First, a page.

A new and deadly condition affecting 5 million people in England has been called Syndrome X, the Snack Food Disease. It can cause tiredness, problems with concentration, make you age faster than normal, and can increase the risk of severe heart problems, Alzheimer?s disease, cancer and heart disease.
Essentially, Syndrome X is a group of related disorders including the inability to properly deal with dietary carbohydrates and sugars, high levels of fat in the blood, obesity and high blood pressure. Researchers say the syndrome is a silent killer because early stages often go unnoticed.
Genetics and inactivity play a role but many scientists also think that what we eat and how we eat it can make a difference. Dr. Victor Zammit, head of cell biochemistry at the Hannah Research Institute in Ayr, Scotland has been investigating the causes of Syndrome X. He found that the condition may be linked to the consumption of high-energy snacks and drinks.
These foods are packed with sugar and if eaten often enough, they expose tissues to high insulin levels for long periods of time without a long enough break. Zammit is particularly interested in the effect this may have on the liver. His research found that when insulin is present in the body for long periods of time, it trips a metabolic switch in the liver. Usually, insulin slows down the release of trigycerides from the liver, but in this case the liver begins to release even more triglycerides, turning our livers into fat-producing machines.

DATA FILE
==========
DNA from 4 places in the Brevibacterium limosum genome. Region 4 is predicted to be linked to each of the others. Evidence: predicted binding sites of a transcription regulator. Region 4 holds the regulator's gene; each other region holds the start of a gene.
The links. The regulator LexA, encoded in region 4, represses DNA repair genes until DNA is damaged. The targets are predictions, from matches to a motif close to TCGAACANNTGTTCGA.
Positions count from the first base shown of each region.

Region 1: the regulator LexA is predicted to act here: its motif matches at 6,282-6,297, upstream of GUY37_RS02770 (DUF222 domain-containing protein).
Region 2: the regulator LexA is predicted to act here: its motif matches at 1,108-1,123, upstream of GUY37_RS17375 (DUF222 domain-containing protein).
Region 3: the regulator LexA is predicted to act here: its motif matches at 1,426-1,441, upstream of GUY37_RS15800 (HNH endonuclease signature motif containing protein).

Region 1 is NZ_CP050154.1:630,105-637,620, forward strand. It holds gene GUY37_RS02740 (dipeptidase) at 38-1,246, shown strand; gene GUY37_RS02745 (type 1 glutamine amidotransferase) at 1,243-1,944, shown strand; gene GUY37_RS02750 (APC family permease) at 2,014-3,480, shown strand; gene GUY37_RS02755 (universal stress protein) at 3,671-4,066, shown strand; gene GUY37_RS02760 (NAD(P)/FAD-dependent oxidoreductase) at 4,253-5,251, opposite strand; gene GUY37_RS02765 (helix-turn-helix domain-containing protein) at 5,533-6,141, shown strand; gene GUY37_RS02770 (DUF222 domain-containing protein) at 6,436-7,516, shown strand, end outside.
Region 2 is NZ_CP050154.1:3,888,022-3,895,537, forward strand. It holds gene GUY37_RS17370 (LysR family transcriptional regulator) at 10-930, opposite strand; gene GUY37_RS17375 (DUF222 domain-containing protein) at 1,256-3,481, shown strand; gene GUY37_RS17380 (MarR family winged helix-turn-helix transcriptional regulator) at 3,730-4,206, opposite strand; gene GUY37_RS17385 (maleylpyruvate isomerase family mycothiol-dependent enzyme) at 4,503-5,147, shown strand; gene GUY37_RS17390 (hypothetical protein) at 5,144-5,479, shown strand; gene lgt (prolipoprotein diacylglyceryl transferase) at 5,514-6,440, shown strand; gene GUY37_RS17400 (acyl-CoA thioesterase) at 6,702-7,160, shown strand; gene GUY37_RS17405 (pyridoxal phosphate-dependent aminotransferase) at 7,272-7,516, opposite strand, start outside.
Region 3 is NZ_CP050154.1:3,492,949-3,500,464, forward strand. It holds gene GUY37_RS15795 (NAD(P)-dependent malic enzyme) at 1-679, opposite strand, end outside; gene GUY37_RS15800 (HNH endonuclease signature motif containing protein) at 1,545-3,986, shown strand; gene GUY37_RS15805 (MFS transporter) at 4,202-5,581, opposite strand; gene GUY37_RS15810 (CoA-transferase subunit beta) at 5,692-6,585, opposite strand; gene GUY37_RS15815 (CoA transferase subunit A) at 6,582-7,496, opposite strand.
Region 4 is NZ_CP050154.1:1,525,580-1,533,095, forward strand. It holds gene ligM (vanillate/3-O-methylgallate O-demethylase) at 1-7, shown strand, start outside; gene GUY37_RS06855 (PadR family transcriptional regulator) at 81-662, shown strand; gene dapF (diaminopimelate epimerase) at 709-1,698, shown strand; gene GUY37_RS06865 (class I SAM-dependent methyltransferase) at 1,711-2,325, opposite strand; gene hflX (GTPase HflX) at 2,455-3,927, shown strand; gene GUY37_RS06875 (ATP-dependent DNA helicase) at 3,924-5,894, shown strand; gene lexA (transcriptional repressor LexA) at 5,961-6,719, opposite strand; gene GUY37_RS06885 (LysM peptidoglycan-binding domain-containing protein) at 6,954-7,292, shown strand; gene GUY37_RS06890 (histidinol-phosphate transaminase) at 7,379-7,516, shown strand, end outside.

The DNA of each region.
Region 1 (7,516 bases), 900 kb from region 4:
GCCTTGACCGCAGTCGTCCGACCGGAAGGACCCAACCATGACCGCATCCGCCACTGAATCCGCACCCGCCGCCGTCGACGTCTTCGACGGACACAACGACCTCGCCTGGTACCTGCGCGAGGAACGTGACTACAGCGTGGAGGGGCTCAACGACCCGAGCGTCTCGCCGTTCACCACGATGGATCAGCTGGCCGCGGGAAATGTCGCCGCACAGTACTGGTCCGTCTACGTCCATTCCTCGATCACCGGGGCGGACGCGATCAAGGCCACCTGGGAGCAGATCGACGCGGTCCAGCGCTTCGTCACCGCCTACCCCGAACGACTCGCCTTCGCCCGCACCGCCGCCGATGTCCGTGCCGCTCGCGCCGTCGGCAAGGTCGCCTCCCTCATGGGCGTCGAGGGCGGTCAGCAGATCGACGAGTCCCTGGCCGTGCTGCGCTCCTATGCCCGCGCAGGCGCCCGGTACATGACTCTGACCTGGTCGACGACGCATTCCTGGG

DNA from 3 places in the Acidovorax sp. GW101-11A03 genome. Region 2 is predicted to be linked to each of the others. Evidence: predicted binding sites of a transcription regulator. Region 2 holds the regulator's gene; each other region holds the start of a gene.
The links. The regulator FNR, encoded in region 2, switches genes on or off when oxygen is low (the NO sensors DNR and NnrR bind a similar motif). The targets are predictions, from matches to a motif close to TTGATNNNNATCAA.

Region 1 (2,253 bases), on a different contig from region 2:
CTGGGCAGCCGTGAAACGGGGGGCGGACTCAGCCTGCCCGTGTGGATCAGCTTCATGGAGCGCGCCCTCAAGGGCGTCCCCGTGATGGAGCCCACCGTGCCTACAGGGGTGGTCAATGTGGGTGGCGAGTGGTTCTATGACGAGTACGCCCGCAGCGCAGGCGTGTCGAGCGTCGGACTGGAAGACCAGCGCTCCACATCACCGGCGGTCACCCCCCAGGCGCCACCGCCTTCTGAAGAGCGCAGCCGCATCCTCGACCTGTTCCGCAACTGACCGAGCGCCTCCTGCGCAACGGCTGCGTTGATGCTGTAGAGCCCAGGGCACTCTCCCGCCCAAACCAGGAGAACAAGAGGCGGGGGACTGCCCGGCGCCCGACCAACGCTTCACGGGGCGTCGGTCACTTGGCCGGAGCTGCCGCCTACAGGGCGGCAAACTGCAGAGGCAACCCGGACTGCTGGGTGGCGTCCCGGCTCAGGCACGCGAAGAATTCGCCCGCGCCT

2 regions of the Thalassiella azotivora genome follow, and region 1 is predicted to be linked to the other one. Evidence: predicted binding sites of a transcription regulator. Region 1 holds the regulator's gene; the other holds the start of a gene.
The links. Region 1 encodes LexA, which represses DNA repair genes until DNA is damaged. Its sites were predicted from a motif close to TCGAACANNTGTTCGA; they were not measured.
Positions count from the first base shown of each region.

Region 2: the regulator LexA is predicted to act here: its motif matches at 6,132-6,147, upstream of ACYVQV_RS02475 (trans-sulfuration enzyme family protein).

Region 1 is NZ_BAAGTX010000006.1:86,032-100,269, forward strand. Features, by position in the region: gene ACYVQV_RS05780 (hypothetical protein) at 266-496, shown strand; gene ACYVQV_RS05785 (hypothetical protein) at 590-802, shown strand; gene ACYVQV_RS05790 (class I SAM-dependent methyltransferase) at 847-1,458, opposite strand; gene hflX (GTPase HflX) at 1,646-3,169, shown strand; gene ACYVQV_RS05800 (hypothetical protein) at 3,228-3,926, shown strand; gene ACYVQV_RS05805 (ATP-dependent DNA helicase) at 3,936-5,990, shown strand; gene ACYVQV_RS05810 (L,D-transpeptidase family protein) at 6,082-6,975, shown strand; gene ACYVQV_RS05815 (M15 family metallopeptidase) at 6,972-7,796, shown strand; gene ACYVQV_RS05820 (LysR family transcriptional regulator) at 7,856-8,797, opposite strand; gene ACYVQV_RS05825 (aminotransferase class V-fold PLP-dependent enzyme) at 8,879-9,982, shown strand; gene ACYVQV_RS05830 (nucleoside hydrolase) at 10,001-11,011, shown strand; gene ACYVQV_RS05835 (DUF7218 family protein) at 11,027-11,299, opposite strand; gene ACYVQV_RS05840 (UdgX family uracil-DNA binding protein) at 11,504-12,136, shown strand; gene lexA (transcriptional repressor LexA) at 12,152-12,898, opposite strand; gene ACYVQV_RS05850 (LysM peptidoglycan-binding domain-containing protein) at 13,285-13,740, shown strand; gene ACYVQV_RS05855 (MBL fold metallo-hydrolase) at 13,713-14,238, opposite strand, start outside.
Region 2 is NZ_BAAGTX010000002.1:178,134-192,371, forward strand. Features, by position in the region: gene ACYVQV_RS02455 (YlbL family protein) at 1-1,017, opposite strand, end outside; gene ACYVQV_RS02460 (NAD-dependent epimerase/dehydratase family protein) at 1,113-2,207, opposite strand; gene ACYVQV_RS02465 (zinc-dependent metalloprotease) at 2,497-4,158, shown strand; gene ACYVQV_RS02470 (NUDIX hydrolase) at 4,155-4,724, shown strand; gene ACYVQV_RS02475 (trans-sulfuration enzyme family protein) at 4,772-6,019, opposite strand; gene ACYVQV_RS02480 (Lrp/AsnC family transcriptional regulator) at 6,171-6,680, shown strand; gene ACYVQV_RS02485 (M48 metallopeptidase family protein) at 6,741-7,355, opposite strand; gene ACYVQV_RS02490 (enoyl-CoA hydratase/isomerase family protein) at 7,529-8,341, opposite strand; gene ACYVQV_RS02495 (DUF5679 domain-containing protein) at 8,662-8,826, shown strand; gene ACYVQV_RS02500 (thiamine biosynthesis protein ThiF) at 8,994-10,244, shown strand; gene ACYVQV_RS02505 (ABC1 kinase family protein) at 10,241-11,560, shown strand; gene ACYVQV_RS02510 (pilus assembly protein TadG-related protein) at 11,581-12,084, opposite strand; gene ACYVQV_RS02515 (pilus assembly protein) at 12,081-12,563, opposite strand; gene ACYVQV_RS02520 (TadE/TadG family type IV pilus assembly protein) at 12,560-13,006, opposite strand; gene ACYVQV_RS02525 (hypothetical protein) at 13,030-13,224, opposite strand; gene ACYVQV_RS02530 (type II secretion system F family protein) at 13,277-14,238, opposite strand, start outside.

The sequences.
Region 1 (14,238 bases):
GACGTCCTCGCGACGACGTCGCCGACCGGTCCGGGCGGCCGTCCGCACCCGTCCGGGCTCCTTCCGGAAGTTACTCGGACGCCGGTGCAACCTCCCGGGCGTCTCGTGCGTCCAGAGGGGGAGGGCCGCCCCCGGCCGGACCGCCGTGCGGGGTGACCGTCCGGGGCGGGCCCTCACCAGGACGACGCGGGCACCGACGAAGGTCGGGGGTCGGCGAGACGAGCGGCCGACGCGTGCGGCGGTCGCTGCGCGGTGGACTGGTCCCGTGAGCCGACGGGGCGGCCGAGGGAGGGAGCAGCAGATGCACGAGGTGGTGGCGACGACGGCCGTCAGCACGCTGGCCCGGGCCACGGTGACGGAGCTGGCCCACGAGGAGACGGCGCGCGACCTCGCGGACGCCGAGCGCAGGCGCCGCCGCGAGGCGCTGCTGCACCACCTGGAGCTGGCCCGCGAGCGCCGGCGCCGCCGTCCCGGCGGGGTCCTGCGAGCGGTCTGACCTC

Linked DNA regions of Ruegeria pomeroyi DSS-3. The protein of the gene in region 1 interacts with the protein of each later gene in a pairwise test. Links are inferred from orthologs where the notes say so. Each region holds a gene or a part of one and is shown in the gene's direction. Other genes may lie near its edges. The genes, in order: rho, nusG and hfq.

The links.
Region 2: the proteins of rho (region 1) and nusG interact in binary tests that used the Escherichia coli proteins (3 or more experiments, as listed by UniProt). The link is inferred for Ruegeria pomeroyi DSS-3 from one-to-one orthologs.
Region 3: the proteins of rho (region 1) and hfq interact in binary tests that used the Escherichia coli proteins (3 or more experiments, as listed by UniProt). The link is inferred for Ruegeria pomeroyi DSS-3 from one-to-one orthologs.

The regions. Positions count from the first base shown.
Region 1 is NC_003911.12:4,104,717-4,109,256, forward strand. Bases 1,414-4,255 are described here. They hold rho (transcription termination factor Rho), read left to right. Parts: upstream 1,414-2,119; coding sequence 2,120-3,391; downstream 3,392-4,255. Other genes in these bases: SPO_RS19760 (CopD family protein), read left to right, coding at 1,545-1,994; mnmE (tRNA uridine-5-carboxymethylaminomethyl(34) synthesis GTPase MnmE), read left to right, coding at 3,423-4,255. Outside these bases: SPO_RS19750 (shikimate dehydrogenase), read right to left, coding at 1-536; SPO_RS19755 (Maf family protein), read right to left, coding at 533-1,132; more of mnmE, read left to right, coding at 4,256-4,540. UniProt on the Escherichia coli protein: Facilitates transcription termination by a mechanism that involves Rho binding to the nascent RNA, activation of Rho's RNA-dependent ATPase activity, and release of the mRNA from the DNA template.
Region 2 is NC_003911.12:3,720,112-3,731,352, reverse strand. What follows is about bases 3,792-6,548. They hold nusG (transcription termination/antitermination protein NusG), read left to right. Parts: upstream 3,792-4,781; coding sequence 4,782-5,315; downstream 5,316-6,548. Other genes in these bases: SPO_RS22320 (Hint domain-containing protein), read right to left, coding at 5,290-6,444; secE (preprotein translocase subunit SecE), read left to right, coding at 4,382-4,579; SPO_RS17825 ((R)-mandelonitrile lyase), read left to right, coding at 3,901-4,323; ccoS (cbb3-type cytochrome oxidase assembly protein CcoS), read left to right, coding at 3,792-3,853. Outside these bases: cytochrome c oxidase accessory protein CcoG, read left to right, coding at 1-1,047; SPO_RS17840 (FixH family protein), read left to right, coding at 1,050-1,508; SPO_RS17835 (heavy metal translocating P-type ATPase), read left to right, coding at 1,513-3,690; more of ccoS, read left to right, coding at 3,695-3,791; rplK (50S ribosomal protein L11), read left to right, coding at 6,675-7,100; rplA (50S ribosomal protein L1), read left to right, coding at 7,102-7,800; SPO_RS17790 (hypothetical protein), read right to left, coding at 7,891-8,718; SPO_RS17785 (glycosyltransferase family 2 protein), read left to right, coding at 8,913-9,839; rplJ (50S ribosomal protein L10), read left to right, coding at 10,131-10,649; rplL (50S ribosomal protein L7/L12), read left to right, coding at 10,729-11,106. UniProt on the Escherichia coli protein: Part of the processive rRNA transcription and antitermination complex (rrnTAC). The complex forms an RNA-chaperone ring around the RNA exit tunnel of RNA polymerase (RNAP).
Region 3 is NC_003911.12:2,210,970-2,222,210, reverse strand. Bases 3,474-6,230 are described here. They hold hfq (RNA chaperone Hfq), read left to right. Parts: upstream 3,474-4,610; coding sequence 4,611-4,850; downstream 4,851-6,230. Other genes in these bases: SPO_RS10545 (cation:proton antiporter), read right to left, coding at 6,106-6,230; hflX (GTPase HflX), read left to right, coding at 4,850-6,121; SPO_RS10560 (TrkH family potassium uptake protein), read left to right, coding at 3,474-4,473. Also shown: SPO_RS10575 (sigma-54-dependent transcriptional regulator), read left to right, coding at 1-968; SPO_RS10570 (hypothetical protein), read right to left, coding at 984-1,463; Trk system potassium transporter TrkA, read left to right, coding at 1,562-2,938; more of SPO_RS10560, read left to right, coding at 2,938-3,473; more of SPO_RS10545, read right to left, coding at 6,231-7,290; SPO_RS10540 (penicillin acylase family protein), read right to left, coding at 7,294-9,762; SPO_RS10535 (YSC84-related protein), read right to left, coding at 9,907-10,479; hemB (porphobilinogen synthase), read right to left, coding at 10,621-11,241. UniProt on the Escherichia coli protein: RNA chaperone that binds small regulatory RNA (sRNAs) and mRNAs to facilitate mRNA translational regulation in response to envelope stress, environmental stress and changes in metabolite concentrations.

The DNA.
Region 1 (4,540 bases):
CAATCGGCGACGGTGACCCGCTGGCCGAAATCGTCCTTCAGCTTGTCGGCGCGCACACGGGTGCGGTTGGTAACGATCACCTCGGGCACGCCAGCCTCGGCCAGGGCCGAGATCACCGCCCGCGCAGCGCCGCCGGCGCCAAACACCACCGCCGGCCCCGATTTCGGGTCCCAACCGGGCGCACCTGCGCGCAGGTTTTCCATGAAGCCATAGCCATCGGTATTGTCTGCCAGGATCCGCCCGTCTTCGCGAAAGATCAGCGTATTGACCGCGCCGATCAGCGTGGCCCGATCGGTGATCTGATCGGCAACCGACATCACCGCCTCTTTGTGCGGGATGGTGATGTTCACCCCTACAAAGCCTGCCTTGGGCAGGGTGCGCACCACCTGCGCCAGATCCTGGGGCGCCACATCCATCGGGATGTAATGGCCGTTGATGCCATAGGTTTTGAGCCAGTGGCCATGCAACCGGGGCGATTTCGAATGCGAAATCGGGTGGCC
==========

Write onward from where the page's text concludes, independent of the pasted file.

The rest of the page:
Zammit thinks we are concentrating on the risks associated with eating saturated fats without realizing that diets high in sugar can cause the liver to flood our systems with dangerous triglycerides, and this is just as bad as eating saturated fat itself.
The irony is that many low-fat diet foods contain more sugar than the normal versions of the same products. Fat is often replaced by sugar to add bulk, flavor and texture to processed, reduced-fat foods. Zammit says, ?Food manufacturers are good at labeling processed foods as ?99% fat-free.? What they don't say is that they are 15% sugar. I?m concerned that people may deliberately select low-fat processed foods, thinking that they are making a really healthy choice.?
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